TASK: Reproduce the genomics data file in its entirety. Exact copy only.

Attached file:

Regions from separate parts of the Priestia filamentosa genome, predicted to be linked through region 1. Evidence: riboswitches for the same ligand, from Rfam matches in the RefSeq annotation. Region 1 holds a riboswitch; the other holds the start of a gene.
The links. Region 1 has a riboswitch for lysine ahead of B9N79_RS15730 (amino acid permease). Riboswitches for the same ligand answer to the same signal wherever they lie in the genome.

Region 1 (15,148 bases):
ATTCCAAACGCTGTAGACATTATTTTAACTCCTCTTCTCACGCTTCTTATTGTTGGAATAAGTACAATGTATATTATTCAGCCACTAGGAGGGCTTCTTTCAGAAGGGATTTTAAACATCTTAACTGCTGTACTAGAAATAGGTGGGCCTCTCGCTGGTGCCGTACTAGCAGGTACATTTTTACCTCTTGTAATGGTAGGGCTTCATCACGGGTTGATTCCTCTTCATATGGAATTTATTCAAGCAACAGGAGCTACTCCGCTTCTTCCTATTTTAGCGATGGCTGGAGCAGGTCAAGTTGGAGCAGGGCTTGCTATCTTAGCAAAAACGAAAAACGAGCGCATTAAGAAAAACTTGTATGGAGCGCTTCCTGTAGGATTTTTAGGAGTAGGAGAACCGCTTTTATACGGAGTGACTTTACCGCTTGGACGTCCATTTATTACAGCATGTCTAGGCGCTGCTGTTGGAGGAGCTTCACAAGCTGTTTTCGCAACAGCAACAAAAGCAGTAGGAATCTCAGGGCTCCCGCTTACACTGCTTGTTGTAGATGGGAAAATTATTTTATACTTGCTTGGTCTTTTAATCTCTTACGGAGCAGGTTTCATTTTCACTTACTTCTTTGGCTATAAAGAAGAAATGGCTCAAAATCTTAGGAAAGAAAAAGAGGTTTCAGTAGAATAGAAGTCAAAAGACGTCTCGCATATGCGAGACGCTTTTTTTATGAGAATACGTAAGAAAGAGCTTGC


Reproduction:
Regions from separate parts of the Priestia filamentosa genome, predicted to be linked through region 1. Evidence: riboswitches for the same ligand, from Rfam matches in the RefSeq annotation. Region 1 holds a riboswitch; the other holds the start of a gene.
The links. Region 1 has a riboswitch for lysine ahead of B9N79_RS15730 (amino acid permease). Riboswitches for the same ligand answer to the same signal wherever they lie in the genome.

Region 1 (15,148 bases):
ATTCCAAACGCTGTAGACATTATTTTAACTCCTCTTCTCACGCTTCTTATTGTTGGAATAAGTACAATGTATATTATTCAGCCACTAGGAGGGCTTCTTTCAGAAGGGATTTTAAACATCTTAACTGCTGTACTAGAAATAGGTGGGCCTCTCGCTGGTGCCGTACTAGCAGGTACATTTTTACCTCTTGTAATGGTAGGGCTTCATCACGGGTTGATTCCTCTTCATATGGAATTTATTCAAGCAACAGGAGCTACTCCGCTTCTTCCTATTTTAGCGATGGCTGGAGCAGGTCAAGTTGGAGCAGGGCTTGCTATCTTAGCAAAAACGAAAAACGAGCGCATTAAGAAAAACTTGTATGGAGCGCTTCCTGTAGGATTTTTAGGAGTAGGAGAACCGCTTTTATACGGAGTGACTTTACCGCTTGGACGTCCATTTATTACAGCATGTCTAGGCGCTGCTGTTGGAGGAGCTTCACAAGCTGTTTTCGCAACAGCAACAAAAGCAGTAGGAATCTCAGGGCTCCCGCTTACACTGCTTGTTGTAGATGGGAAAATTATTTTATACTTGCTTGGTCTTTTAATCTCTTACGGAGCAGGTTTCATTTTCACTTACTTCTTTGGCTATAAAGAAGAAATGGCTCAAAATCTTAGGAAAGAAAAAGAGGTTTCAGTAGAATAGAAGTCAAAAGACGTCTCGCATATGCGAGACGCTTTTTTTATGAGAATACGTAAGAAAGAGCTTGC